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Conspiracy theories not to blame for underrepresentation in HIV studies
Date:8/28/2013

Even though most Americans believe some kind of conspiracy theory about HIV care and research, many are willing to take part in vaccine trails, according to a new study1 by Ryan Westergaard of the University of Wisconsin School of Medicine and Public Health, published in Springer's Journal of General Internal Medicine.2 The study found no link between distrust in medical research and willingness to participate in related studies.

Westergaard and his team asked 601 Chicago residents at various shopping centers to voluntarily complete a set of 235 questions. The survey group purposely included an almost equal number of white, Mexican American and African American participants. The participants were quizzed about how much they agreed with six known HIV-conspiracy beliefs, their general trust in medical research and their willingness to volunteer for HIV-vaccine research trials.

Participants from all three groups shared the same levels of distrust in medical research. However, contrary to popular belief, the researchers found no association between the endorsement of an HIV conspiracy belief, and a general unwillingness to take part in research. Interestingly, even though African Americans and Mexican Americans were more likely to endorse HIV conspiracy beliefs, they were significantly more willing than whites to volunteer for HIV vaccine research. This observation differs from previous studies that suggest higher levels of distrust among racial and ethnic minorities lead to poor participation in vaccine research.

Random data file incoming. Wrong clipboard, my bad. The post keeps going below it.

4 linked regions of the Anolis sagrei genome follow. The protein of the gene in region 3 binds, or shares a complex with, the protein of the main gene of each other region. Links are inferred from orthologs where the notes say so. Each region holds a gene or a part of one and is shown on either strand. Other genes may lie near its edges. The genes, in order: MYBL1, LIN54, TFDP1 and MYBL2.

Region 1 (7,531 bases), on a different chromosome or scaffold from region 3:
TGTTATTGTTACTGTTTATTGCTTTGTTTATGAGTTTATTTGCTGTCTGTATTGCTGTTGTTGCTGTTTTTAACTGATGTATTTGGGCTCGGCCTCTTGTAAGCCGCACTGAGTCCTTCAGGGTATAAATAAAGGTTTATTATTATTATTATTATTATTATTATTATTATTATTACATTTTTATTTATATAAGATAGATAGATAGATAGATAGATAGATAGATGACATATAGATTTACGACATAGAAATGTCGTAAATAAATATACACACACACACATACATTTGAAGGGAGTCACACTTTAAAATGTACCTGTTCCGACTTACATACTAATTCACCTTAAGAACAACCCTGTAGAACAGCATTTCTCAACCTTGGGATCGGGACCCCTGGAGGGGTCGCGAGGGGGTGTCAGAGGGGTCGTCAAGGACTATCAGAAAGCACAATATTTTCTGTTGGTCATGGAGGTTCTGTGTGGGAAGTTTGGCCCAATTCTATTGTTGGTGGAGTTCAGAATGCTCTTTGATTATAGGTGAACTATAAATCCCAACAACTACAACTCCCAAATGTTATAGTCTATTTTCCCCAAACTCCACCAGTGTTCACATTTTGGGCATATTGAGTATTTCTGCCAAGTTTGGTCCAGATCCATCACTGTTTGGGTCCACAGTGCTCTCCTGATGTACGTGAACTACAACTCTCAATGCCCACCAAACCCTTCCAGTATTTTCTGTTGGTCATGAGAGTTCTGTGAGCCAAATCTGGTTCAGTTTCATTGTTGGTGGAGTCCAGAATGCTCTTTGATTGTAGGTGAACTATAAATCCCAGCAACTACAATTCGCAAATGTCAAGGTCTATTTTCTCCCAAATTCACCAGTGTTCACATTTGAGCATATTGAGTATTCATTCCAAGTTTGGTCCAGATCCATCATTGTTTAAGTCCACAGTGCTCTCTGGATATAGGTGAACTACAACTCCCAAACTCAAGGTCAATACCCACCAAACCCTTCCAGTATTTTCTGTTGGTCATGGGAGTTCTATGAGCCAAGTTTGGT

These results are important in light of the substantial racial and ethnic disparities in rates of HIV infection in the United States, vis--vis the participation of these populations in related research. While minority ethnic groups comprise a majority of those living with HIV, they are underrepresented in HIV research. It is therefore essential that investigators recruit participants from these ethnic groups in higher numbers. Westergaard and his team believe that the underrepresentation of minorities in medical research is more often because of inadequate or inappropriately targeted recruitment efforts by researchers, rather than the unwillingness of minorities to participate in such studies.

"Research involving volunteer human subjects is essential in the ongoing search for an effective HIV vaccine, and in these efforts the participation by people from racial and ethnic minority groups who are most heavily affected by HIV/AIDS, is essential," says Westergaard. "It is therefore heartening to note that the continued circulation of misinformation about HIV research and treatment is much less of a barrier to minority recruitment into HIV research studies than was previously feared."


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Contact: Alexander Brown
alexander.brown@springer.com
212-620-8063
Springer Science+Business Media
Source:Eurekalert

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